Some of the softening agents are described in details below. Suitable protonatable amines include, protonatable amines having Formula I below:


wherein the index m=0, 1, 2 or 3; the index n=1, 2, 3 or 4, preferably n is 2 or 3, more preferably n is 2, each R is independently selected from C1-C22 alkyl, C1-C22 hydroxyalkyl or a benzyl group; each R1 is independently selected from C11-C22 linear alkyl, C11-C22 branched alkyl, C11-C22 linear alkenyl, or C11-C 22 branched alkenyl; and each Q may comprise a carbonyl, carboxyl, or amide moiety.

Suitable alkylated quaternary ammonium compounds (quats), include mono-alkyl quats, di-alkyl, tri-alkyl quats and tetra-alkyl quats and certain cationic surfactants. Suitable mono-alkyl quats, di-alkyl, tri-alkyl quats and tetra-alkyl quats typically have Formula II below:


wherein the index m=0, 1, 2, 3 or 4; the index n=1, 2, 3 or 4, preferably n is 2 or 3, more preferably n is 2, each R is independently selected from C1-C22 alkyl, C1-C22 hydroxyalkyl, or a benzyl group; each R1 is independently selected from C11-C22 linear alkyl, C11-C22 branched alkyl, C11-C22 linear alkenyl, or C11-C22 branched alkenyl; X is a water soluble anionic species such as chloride, bromide or methyl sulfate, and Q may comprise a carbonyl, carboxyl, or amide moiety.

Suitable cationic surfactants include quaternary ammonium surfactants selected from the group consisting of mono C6-C16, preferably C6-C10 N-alkyl or alkenyl ammonium surfactants, wherein the remaining N positions are substituted by methyl, hydroxyehthyl or hydroxypropyl groups. Another preferred cationic surfactant is C6-C18 alkyl or alkenyl ester of an quaternary ammonium alcohol, such as quaternary choline esters. More preferably, the cationic surfactants have Formula III below:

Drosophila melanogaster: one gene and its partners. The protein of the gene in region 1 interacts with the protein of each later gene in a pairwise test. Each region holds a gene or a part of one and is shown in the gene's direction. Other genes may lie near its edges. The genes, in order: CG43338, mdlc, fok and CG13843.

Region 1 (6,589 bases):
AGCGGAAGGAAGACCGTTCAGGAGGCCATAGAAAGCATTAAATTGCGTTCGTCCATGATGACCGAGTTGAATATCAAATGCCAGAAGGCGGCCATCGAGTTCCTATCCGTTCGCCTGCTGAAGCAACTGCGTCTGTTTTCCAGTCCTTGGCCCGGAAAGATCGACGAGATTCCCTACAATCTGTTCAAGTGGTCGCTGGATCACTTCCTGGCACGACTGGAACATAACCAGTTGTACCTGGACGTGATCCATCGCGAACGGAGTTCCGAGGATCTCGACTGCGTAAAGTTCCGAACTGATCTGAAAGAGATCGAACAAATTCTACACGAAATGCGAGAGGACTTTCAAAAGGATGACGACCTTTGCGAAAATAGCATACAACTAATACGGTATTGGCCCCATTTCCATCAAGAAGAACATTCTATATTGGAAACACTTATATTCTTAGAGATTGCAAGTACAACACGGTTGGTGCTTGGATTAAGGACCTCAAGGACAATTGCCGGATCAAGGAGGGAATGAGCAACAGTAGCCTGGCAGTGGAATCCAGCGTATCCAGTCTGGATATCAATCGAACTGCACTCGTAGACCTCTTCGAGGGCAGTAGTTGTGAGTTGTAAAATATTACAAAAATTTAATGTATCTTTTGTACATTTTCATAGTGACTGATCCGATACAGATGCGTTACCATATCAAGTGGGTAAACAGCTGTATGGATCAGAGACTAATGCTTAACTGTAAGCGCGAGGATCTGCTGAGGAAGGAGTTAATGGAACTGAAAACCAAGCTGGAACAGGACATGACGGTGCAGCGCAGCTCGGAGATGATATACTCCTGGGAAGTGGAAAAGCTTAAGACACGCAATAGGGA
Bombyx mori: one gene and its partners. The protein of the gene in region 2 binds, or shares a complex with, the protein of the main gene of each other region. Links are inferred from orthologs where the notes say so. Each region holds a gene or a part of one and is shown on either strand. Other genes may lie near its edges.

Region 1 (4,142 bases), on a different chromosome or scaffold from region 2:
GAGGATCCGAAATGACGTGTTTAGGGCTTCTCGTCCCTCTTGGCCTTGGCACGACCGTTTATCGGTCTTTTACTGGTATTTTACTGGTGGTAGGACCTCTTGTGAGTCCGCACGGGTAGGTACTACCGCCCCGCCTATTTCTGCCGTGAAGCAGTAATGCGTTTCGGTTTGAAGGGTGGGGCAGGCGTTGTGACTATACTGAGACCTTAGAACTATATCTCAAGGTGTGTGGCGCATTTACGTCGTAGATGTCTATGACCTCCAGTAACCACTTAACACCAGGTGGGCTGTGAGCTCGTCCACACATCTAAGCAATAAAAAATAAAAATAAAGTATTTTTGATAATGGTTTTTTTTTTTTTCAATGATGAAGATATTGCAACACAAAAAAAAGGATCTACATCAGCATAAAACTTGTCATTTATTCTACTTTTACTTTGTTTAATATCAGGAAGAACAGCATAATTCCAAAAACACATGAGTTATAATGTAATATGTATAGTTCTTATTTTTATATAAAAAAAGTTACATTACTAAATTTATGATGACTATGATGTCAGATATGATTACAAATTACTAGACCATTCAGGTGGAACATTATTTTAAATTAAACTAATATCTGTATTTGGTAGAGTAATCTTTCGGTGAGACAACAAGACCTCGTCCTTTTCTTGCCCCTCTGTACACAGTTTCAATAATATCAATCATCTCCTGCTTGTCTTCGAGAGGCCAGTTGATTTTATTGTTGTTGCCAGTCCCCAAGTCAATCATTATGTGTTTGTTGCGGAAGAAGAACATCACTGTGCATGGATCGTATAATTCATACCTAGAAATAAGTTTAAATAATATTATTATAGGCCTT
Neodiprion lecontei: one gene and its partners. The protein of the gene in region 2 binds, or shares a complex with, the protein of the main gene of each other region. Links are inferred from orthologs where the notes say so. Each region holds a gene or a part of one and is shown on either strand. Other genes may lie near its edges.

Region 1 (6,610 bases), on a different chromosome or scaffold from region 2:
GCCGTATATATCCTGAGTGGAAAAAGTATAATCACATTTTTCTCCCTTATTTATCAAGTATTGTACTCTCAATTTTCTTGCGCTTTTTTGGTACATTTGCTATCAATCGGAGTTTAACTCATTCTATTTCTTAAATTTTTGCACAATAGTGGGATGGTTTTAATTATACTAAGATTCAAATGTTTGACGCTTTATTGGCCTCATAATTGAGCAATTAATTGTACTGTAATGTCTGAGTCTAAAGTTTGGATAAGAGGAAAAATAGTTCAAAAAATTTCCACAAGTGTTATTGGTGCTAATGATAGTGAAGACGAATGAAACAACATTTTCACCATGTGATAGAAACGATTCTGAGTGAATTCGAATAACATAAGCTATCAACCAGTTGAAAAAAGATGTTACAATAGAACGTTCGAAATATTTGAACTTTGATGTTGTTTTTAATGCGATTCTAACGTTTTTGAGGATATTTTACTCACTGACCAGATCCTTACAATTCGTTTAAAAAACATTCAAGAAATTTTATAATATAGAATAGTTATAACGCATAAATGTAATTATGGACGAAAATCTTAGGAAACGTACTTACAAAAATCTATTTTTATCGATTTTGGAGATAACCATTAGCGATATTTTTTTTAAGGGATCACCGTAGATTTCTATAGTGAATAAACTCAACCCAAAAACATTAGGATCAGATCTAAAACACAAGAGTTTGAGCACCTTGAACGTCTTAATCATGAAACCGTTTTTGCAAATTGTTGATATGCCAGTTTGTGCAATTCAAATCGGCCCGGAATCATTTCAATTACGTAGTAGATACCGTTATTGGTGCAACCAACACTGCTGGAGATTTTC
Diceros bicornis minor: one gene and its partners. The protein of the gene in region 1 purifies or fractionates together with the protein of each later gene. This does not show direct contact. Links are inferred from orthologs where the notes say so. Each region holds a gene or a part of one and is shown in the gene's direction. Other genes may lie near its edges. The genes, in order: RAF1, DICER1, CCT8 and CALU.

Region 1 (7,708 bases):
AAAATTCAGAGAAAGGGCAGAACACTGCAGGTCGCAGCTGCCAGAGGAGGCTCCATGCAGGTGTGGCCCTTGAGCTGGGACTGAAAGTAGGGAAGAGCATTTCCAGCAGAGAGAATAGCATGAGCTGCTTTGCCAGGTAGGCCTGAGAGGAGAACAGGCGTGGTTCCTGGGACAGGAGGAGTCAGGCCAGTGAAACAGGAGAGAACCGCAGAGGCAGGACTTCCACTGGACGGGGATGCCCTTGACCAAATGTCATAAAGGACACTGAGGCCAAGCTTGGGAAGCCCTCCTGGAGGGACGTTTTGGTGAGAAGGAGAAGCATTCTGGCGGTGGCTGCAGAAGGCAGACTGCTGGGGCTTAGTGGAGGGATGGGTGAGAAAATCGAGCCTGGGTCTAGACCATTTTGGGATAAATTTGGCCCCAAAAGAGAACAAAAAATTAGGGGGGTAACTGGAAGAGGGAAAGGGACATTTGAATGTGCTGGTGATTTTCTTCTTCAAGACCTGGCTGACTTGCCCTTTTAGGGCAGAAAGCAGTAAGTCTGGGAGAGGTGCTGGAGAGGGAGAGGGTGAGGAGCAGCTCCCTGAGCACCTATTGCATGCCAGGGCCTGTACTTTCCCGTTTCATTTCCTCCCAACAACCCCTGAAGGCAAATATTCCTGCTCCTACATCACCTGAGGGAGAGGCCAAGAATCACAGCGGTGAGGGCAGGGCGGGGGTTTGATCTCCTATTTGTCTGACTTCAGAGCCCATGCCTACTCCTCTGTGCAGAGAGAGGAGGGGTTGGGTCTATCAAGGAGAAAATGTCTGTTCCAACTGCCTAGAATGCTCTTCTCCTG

wherein R1 is a C8-C18 hydrocarbyl, preferably C8-14 alkyl, more preferably C8, C10 or C12 alkyl, and X is a water soluble anionic species such as chloride, bromide or methyl sulfate.

Suitable cationic silicones include silicones functionalized by amine derived compounds and cationic silicone polymers. Suitable silicones functionalized by amine derived compounds include amino silicones having Formula IV below:
(R1R2R3SiO1/2)p(R4R4SiO2/2)m[R4Si(L-NR5R6)O2/2]a[Si(K—NR7R8)O3/2]b[R4SiO3/2]c  Formula IV
wherein m, a, b, and c are independently selected from integers between 0 and 6000; p=2+b+c; R1, R2, R3, R4, R5, R6, R7, R8, L, K are various side chains attached to the silicone or nitrogen atoms within the molecule. In Formula IV above, R1, R2, R3, R4 are independently selected from:

    • 1) C1-C22 linear or branched, substituted or unsubstituted hydrocarbyl moiety; or
    • 2.) —O—R11, —O—R12, —O—R13, and —O—R14, wherein R11, R12, R13, and R14 are independently selected from H, or C1-C22 linear or branched, substituted or unsubstituted hydrocarbyl moiety.
      In Formula IV above, L and K are independently selected from C1-C22 linear or branched, substituted or unsubstituted hydrocarbyl moieties. Preferably L and K are independently selected from C1-C12 linear or branched, substituted or unsubstituted hydrocarbyl moieties. More preferably L and K are independently selected from C1-C 4 linear or branched, substituted or unsubstituted hydrocarbyl moieties. Most preferably L and K are independently selected from methylene, ethylene, propylene, 2-methylpropylene, butylene, octadecylene or 3-(2,2′,6,6′-tetramethyl-4-oxy-piperidyl)propyl. In Formula IV above, R5, R6, R7 and R8 are independently selected from H, or C1-C22 linear or branched, substituted or unsubstituted hydrocarbyl moieties. As used in Formula IV above, “SiOn/2” means the ratio of oxygen atoms to silicon atoms, i.e., SiO1/2 means one oxygen atom is shared between two silicon atoms.

Suitable cationic silicone polymers include cationic silicone polymers having Formula V below:
[CAP]-Zm-[CAP]  Formula V
wherein [CAP] is a backbone termination or truncation unit; m is an integer from 1 to 50 and each Z unit has Formula VI below:
—(R)x—W—(R)x—  Formula VI
wherein for Formula VI:

    • x is 0 or 1;
    • W is a siloxane unit having Formula VII below:
    • wherein for Formula VII each R1 unit is a C1-C22 linear or branched, substituted or unsubstituted hydrocarbyl moiety;
      wherein for Formula VI above R has Formula VIII below:
      -[(L)y-(R2)y-(L)y]-B-[(L)y—(R2)y-(L)y]—  Formula VIII
    • wherein for Formula VIII above:
    • y is 0 or 1;
    • L is a suitable carbon containing linking unit, suitable linking units include, but are not limited to, alkylene moieties, acrylate moieties, and amide containing moieties;